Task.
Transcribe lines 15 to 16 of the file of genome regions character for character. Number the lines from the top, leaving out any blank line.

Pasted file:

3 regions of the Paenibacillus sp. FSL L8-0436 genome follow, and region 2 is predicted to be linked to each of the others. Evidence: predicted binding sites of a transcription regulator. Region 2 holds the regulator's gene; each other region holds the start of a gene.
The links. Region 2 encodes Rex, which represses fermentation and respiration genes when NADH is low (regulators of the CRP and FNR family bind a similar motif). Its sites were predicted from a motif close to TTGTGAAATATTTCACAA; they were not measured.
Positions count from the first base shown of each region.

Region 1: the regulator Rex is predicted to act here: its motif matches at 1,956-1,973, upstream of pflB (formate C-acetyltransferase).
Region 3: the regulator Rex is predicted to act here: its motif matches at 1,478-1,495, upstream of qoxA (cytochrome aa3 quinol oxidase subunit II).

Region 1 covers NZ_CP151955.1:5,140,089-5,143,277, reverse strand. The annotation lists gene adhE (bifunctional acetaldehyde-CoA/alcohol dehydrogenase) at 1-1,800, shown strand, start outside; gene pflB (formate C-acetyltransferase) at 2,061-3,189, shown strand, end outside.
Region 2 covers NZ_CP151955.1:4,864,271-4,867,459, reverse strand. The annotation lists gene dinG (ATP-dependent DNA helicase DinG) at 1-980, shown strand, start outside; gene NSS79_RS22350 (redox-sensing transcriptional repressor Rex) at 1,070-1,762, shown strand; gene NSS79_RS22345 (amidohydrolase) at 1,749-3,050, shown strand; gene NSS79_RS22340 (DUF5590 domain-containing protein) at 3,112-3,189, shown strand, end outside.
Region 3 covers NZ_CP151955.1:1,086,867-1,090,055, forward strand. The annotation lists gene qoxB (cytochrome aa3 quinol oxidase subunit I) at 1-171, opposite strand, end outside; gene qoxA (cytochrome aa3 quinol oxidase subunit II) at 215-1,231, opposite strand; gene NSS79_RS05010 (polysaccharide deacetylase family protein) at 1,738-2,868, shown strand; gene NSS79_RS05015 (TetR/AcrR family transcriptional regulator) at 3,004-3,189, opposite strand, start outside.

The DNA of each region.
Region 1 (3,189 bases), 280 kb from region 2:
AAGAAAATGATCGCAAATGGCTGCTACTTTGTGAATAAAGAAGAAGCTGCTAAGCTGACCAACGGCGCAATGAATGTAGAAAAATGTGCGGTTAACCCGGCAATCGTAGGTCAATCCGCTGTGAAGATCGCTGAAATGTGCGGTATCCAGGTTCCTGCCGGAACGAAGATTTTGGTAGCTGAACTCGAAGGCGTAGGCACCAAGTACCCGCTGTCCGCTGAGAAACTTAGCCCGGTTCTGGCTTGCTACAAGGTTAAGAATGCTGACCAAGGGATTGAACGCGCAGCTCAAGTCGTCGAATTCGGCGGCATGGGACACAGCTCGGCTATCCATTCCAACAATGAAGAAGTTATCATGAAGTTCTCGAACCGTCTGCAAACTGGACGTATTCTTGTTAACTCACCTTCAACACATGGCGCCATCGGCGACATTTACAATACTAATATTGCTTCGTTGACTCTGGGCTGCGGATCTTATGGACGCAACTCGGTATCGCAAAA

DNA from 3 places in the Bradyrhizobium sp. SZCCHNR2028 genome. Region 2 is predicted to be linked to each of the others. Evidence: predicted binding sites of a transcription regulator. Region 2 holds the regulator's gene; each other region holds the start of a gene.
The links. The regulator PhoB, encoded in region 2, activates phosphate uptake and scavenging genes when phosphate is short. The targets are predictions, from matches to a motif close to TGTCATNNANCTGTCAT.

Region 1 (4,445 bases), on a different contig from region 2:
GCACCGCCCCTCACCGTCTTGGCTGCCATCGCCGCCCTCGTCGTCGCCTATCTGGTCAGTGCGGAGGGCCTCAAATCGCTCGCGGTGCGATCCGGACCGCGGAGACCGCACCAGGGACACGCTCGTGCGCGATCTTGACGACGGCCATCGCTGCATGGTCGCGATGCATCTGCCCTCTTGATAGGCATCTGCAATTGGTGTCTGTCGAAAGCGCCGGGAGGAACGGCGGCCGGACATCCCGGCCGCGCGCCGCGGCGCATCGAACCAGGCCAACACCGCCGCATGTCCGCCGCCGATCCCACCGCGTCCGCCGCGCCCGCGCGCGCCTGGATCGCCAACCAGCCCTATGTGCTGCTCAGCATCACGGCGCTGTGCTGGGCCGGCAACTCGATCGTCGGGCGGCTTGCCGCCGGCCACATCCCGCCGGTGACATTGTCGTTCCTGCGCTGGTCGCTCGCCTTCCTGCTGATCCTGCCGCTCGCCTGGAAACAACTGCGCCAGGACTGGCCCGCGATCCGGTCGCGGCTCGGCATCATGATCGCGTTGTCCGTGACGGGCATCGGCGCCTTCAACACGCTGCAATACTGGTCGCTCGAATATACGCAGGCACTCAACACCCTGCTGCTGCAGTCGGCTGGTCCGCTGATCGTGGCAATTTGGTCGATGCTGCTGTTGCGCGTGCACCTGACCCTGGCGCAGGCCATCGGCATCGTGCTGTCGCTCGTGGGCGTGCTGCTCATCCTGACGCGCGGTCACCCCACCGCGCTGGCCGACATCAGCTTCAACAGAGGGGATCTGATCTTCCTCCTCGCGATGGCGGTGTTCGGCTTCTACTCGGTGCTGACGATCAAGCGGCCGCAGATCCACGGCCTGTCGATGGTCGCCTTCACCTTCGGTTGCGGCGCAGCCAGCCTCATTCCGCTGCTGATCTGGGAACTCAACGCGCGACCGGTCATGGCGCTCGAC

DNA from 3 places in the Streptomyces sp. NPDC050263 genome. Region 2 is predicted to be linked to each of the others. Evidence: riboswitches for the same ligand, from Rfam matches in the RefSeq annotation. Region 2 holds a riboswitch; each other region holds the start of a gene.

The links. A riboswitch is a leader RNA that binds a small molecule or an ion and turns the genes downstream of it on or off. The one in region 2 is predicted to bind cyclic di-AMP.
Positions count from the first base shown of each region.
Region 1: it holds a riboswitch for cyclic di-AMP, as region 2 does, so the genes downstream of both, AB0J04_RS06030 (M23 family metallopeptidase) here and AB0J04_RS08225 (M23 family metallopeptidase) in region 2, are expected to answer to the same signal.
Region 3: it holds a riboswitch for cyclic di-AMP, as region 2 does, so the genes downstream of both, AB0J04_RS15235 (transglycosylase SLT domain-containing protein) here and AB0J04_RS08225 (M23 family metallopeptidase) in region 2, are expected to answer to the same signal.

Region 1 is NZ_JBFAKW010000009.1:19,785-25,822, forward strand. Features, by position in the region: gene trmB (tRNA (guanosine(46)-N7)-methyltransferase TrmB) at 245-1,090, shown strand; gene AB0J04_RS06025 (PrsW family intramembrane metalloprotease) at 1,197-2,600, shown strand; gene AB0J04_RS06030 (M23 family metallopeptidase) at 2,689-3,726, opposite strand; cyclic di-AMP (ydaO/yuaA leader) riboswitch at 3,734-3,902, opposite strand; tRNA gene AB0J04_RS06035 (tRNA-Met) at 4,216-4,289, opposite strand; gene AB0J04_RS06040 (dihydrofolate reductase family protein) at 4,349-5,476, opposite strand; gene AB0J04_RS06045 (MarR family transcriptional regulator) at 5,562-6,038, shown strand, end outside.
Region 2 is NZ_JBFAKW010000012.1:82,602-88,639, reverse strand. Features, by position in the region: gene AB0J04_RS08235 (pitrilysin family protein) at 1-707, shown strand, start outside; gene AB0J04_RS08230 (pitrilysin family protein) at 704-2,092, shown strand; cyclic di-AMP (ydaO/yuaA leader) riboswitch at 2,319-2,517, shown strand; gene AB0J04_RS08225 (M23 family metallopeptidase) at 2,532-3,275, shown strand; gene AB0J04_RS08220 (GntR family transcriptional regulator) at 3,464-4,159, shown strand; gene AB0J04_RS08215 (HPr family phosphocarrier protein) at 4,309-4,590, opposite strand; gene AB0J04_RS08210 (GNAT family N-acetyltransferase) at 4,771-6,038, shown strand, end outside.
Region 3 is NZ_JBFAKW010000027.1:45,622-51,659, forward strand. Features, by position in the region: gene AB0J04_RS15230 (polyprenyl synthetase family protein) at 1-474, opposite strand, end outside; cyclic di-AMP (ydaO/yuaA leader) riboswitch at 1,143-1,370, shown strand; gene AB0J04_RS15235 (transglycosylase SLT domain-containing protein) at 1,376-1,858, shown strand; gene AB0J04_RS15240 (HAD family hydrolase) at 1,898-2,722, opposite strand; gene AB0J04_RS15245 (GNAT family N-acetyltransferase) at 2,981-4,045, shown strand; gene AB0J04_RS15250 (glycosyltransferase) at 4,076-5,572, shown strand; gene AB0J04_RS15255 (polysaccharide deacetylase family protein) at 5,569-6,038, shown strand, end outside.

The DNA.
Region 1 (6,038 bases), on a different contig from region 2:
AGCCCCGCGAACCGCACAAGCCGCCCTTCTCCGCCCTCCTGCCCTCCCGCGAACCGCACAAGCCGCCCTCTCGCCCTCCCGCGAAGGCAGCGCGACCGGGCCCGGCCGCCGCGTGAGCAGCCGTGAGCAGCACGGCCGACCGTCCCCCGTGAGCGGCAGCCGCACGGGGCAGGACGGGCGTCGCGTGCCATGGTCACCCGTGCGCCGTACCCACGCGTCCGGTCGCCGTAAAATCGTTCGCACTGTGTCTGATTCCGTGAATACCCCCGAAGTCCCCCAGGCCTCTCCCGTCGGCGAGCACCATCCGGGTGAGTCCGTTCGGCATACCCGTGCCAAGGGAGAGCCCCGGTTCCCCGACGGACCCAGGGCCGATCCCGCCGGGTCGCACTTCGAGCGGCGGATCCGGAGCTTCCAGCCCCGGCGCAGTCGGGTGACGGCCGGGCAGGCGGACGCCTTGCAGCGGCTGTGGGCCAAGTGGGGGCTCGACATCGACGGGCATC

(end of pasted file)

GCACCGCCCCTCACCGTCTTGGCTGCCATCGCCGCCCTCGTCGTCGCCTATCTGGTCAGTGCGGAGGGCCTCAAATCGCTCGCGGTGCGATCCGGACCGCGGAGACCGCACCAGGGACACGCTCGTGCGCGATCTTGACGACGGCCATCGCTGCATGGTCGCGATGCATCTGCCCTCTTGATAGGCATCTGCAATTGGTGTCTGTCGAAAGCGCCGGGAGGAACGGCGGCCGGACATCCCGGCCGCGCGCCGCGGCGCATCGAACCAGGCCAACACCGCCGCATGTCCGCCGCCGATCCCACCGCGTCCGCCGCGCCCGCGCGCGCCTGGATCGCCAACCAGCCCTATGTGCTGCTCAGCATCACGGCGCTGTGCTGGGCCGGCAACTCGATCGTCGGGCGGCTTGCCGCCGGCCACATCCCGCCGGTGACATTGTCGTTCCTGCGCTGGTCGCTCGCCTTCCTGCTGATCCTGCCGCTCGCCTGGAAACAACTGCGCCAGGACTGGCCCGCGATCCGGTCGCGGCTCGGCATCATGATCGCGTTGTCCGTGACGGGCATCGGCGCCTTCAACACGCTGCAATACTGGTCGCTCGAATATACGCAGGCACTCAACACCCTGCTGCTGCAGTCGGCTGGTCCGCTGATCGTGGCAATTTGGTCGATGCTGCTGTTGCGCGTGCACCTGACCCTGGCGCAGGCCATCGGCATCGTGCTGTCGCTCGTGGGCGTGCTGCTCATCCTGACGCGCGGTCACCCCACCGCGCTGGCCGACATCAGCTTCAACAGAGGGGATCTGATCTTCCTCCTCGCGATGGCGGTGTTCGGCTTCTACTCGGTGCTGACGATCAAGCGGCCGCAGATCCACGGCCTGTCGATGGTCGCCTTCACCTTCGGTTGCGGCGCAGCCAGCCTCATTCCGCTGCTGATCTGGGAACTCAACGCGCGACCGGTCATGGCGCTCGAC

DNA from 3 places in the Streptomyces sp. NPDC050263 genome. Region 2 is predicted to be linked to each of the others. Evidence: riboswitches for the same ligand, from Rfam matches in the RefSeq annotation. Region 2 holds a riboswitch; each other region holds the start of a gene.